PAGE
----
Nashville's Plensa sculpture "Isabella" is located at the Frist Center For The Visual Arts. Perhaps the contrast between these two public artworks best manifest the differences between Nashville and Calgary.  

Nashville's Plensa sculpture "Isabella" is located at the Frist Center For The Visual Arts. Perhaps the contrast between these two public artworks best manifest the differences between Nashville and Calgary.  

Nashville historic pedestrian bridge links the City Centre to the Nissan Stadium. 

Nashville historic pedestrian bridge links the City Centre to the Nissan Stadium. 

Calgary has several pedestrian bridges linking the north and south shores of the Bow River like the Santiago Calatrava design Peace Bridge that is very popular with runners and cyclists. 

Calgary has several pedestrian bridges linking the north and south shores of the Bow River like the Santiago Calatrava design Peace Bridge that is very popular with runners and cyclists. 

Both Calgary and Nashville have ubiquitous modern glass facade office towers. 

Both Calgary and Nashville have ubiquitous modern glass facade office towers. 

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Nashville has nothing to match Calgary's LRT system and our 7th Avenue Transit Corridor. 

Nashville has nothing to match Calgary's LRT system and our 7th Avenue Transit Corridor. 

Urban Living

Like Calgary, Nashville is experiencing an urban living renaissance with dozens of new condo developments in its City Centre. The Gulch is Nashville’s equivalent of Calgary’s East Village – minus the huge investment in public amenities. 

Inglewood/Ramsay with its numerous music and bohemian venues parallels East Nashville. Nashville’s upscale trendy 12 South is similar to Calgary’s Britannia. Calgary’s Kensington Village would be on par with 21st Ave S near Vanderbilt and Belmont Universities.  Marda Loop would be Calgary’s equivalent to Nashville’s 8th Ave S district.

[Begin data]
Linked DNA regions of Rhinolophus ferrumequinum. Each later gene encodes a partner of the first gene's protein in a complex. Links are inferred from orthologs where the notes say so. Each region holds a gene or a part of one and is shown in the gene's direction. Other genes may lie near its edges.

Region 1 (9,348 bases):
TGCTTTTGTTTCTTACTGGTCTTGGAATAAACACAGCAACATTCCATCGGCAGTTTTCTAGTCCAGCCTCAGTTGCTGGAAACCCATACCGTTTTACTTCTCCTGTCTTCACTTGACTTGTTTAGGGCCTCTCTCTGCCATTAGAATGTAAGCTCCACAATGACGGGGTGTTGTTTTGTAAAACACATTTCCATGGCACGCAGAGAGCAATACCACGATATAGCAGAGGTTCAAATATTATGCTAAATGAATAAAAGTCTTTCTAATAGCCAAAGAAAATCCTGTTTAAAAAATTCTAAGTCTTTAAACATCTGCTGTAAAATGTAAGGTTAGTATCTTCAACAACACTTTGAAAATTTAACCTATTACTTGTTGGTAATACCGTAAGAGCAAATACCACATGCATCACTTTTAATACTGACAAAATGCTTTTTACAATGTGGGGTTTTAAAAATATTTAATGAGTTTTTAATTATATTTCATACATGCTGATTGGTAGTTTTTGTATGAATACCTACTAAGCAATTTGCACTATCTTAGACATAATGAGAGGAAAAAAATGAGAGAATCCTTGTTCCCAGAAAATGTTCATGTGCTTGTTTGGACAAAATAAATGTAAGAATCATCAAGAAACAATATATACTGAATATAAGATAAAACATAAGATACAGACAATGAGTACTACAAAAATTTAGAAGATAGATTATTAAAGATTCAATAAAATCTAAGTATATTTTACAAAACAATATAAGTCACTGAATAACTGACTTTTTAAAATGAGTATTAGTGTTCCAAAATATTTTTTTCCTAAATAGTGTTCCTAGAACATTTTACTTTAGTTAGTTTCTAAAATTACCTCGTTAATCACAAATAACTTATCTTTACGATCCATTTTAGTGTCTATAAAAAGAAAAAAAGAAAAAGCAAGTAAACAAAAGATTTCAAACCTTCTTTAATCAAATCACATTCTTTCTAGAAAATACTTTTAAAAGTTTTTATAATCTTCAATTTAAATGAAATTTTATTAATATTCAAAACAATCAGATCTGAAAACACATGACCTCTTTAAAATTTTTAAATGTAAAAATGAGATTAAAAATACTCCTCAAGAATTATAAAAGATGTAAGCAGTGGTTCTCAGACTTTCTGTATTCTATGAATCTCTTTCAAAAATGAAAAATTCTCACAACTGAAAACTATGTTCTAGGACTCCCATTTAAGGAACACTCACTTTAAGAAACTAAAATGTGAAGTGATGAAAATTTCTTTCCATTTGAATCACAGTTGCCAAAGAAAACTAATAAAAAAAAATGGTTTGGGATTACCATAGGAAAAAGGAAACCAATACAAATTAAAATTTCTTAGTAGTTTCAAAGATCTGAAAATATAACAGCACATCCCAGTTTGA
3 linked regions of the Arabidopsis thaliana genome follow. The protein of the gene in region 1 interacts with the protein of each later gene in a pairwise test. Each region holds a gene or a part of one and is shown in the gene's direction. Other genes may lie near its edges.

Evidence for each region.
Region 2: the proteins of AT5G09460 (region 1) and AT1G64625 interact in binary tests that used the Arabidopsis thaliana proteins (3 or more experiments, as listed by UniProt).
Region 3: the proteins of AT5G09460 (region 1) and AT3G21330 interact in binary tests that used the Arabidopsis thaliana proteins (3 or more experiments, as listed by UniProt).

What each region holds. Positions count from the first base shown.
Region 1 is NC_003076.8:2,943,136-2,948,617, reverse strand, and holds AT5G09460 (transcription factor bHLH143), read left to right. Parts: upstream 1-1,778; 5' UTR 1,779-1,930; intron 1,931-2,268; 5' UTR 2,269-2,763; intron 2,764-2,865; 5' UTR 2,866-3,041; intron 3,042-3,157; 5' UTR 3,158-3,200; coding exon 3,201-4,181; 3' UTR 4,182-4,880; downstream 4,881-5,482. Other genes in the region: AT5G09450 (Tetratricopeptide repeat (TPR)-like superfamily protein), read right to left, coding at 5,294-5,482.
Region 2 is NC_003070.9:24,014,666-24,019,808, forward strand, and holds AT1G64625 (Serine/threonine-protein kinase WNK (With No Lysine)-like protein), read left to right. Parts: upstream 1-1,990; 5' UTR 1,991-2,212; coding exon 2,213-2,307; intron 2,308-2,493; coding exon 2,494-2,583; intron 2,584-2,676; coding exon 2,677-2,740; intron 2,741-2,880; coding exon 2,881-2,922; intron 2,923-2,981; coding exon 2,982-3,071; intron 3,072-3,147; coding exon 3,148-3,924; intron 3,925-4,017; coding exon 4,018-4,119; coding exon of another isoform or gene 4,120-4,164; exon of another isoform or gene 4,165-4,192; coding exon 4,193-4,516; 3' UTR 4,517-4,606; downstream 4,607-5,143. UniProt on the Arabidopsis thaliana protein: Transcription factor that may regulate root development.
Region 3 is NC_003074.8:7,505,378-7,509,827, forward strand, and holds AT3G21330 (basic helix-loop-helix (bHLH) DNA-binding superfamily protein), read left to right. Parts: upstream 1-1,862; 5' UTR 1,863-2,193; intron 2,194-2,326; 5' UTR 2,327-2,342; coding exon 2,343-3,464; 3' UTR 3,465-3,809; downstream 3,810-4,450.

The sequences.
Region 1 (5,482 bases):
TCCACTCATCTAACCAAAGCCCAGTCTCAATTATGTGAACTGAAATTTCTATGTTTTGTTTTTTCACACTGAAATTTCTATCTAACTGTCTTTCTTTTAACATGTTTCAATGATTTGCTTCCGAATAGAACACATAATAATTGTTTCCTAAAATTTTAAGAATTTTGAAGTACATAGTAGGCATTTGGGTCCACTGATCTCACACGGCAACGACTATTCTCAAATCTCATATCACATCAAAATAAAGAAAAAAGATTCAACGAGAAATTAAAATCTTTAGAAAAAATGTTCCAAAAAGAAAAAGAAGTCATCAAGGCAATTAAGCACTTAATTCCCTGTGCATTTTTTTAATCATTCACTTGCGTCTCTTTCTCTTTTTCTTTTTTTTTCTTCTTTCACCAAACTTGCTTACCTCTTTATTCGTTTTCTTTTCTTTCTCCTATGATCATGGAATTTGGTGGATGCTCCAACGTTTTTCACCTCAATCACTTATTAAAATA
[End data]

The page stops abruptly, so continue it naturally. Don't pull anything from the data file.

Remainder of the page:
What Nashville doesn’t have is anything to match Calgary’s vibrant Beltline, Bridgeland or Mission communities.  

Advantage: Calgary

Calgary's East Village is in the middle of multi-billion dollar makeover to accommodate 10,000+ residents. 

Calgary's East Village is in the middle of multi-billion dollar makeover to accommodate 10,000+ residents. 

Nashville Gulch district is the equivalent of Calgary's Beltline with a mix of new residential, retail and office development. 

Nashville Gulch district is the equivalent of Calgary's Beltline with a mix of new residential, retail and office development. 

Calgary's Beltline community is home to 22,000+ residents and four pedestrian streets - 11th Avenue, 11th Street, First Avenue and 17th Avenue. Nashville has no City Centre community of this size and diversity. 

Calgary's Beltline community is home to 22,000+ residents and four pedestrian streets - 11th Avenue, 11th Street, First Avenue and 17th Avenue. Nashville has no City Centre community of this size and diversity. 

East Nashville is similar to Calgary's Inglewood/Ramsay   with a mix of new condos and working-class homes. It has numerous pedestrian hubs, but no contiguous pedestrian streets. 

East Nashville is similar to Calgary's Inglewood/Ramsay with a mix of new condos and working-class homes. It has numerous pedestrian hubs, but no contiguous pedestrian streets. 

Nashville has nothing to match Calgary's plethora of new high-rise condo buildings. 

Nashville has nothing to match Calgary's plethora of new high-rise condo buildings. 

Nashville has nothing to match Calgary's cafe scene. 

Nashville has nothing to match Calgary's cafe scene. 

Calgary has nothing to match Nashville's live music scene. 

Calgary has nothing to match Nashville's live music scene. 

Last Word

Calgary and Nashville’s City Centres are as different as night and day, as different as engineers and musicians.  Calgary’s has a clean, conservative, corporate sense of place, while Nashville’s is a gritty, party, touristy place. 

Calgary’s City Centre is a calm HQ (headquarters) quarter, while Nashville’s is a chaotic SHED (sports, hospitality, entertainment, district). Each has its inherent advantages and disadvantages.